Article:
on crop management options, as well as
environmental indicators.
Mr. Dikitanan for them to become
familiarized with the questions and CAPI
sofware. Regular consultations were
conducted to ensure collected data were
correctly entered and to address problems
encountered by interviewers.
Initial results indicate that majority
of farmers, most of whom were male,
have small rice plots of about 0.090.26
hectare. Teir average yield ranges from
4.40 to 6.08 metric tons per hectare at 14%
moisture content.
Most farmers have adopted a rice-
rice-palawija (e.g., corn, soybean, peanut,
chili) cropping system. Tey practice
manual transplanting, harvesting, and
threshing. Transplanting is usually done
by female laborers. During harvesting and
threshing, there is not enough labor due
to the aging population of farm laborers.
Market access, gender equity,
and women empowerment
Dr. Pieter Rutsaert, CORIGAP
postdoctoral fellow, conducted focus
group discussions with a total of 91
farmers to investigate market access
and evaluate gender equity and women
empowerment in the CORIGAP project
villages.
In terms of women empowerment at
a household level, a good, strong balance
exists between husband and wife, and
household decisions are made together,
shares Dr. Rutsaert. At the community
level, however, women are not included
in main farmer group decisions (such
as variety selection), and female farmer
organizations generally do not receive
information from extension of cers.
Women have few or no options
besides rice farming, although they
are open to learn new technologies.
Te respondents showed interested
in postharvest quality improvement,
food processing, and producing non-
agricultural products such as batik
(traditional Indonesian-designed cloth),
but they need access to more knowledge
through extension services.
Highlights of farmers discussions
on market access included the time of
selling rice having a big infuence on its
price. Farmers sell directly to traders,
not millers, since milling is a service that
farmers have to pay for. Farmers prefer a
mobile milling unit that comes to their
houses because it is more convenient. Te
stable milling unit, however, produces
more, better quality rice (less broken rice).
Dr. Rutsaert identifed opportunities
that could improve market access such
as improving the drying process to
reduce broken grains, and use of airtight
IRRI Super Bags for better storage to
delay the time of selling until market
prices increase. He also recommends
strengthening training and extension
services to male and especially female
farmer organizations, emphasizing the
need to organize female farmers and arm
them with more knowledge and skills.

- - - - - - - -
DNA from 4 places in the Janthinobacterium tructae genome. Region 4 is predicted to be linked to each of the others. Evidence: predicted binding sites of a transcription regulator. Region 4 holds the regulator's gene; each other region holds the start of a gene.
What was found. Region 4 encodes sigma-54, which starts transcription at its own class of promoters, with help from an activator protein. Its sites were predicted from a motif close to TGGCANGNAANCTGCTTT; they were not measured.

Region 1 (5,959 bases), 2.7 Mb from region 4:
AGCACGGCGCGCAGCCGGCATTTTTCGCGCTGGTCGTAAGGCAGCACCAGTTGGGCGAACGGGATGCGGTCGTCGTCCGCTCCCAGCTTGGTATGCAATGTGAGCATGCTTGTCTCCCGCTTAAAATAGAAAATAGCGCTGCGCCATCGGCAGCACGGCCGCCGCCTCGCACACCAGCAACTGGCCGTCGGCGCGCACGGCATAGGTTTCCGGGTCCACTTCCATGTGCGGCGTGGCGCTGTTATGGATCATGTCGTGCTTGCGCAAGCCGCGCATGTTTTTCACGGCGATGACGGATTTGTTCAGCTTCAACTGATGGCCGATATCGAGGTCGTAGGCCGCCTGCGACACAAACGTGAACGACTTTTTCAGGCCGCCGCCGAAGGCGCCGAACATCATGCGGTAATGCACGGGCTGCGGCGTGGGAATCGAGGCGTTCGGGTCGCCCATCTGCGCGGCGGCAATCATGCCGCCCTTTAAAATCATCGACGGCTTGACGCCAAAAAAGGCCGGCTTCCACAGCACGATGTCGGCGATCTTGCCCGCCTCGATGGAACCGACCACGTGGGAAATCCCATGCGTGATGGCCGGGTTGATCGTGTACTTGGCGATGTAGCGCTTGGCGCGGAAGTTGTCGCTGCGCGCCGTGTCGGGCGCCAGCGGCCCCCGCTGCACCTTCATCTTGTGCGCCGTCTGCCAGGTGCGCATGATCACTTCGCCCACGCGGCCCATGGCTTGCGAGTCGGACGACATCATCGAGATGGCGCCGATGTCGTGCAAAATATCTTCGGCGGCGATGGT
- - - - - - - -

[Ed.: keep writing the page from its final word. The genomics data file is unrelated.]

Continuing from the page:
Results of these interviews and
surveys will guide CORIGAP scientists
and national partners in using the best
rice management practices, participatory
methods, and science-based tools to raise
farmers livelihoods and proft in project
sites in Indonesia.
CORIGAP agricultural economist
Rowell Dikitanan and plant protection
specialist Arlyna Budi Pustika from
Yogyakartas Assessment Institute
of Agricultural Technology (AIAT)
coordinated the survey with a team of
interviewers composed of of cers from
AIAT and local extension, and graduates
from Instiper University.
A total of 180 farmers were
interviewed using a computer-
assisted personal interviewing (CAPI)
sofware. Before the conduct of survey,
the interviewers were trained by
AIAT and local extension of cers and graduates
from Instiper University, Yogyakarta, interview
farmers for the baseline household survey.
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Photo by Rowell Dikitanan
Paperless survey on current farming practices held in
Madurejo Village, Yogyakarta, Indonesia.
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January-June 2014 5
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For the upcoming cycle, farmer
volunteers from the Bogale group will
mechanically dry their harvest and
assess the quality. Other farmers who
have committed to store their harvest in
GRET communal storage will try to sell
their produce in the Yangon market. Te
group from Maubin will try and learn
about adjusting timing of harvest by using
threshers and short-duration varieties. An
LA meeting will be scheduled at the end
of the 2014 monsoon season to refect and
share about this learning cycle.
Te village-level LA is supported by
projects funded by ACIAR, the United
Nations Of ce for Project Services, and
SDC.
Learning cycles continue in Myanmar
By Reianne Quilloy, Martin Gummert, and Rica Joy Flor
Rica Flor (standing, right) facilitates a
refection activity among participants.
I
terative learning cycles involving
diferent stakeholders target learning
not only on technical aspects but also
on changing the wider dimensions and
values under which farming communities
operate. While the key problem is
that farmers do not receive good proft
from their rice crops, introducing new
technologies alone will not be enough
since the success of improvements will
depend on many actors along the value
chain (e.g., traders, seed producers, local
manufacturers). Identifying and trying
suitable entry point technologies is one
key factor, but helping groups within
communities to support these entry
points is also essential.
Laying the groundwork
In Myanmar, a village-level learning
alliance (LA) approach was used to gather
people from various sectors to address a
problem in which they have a common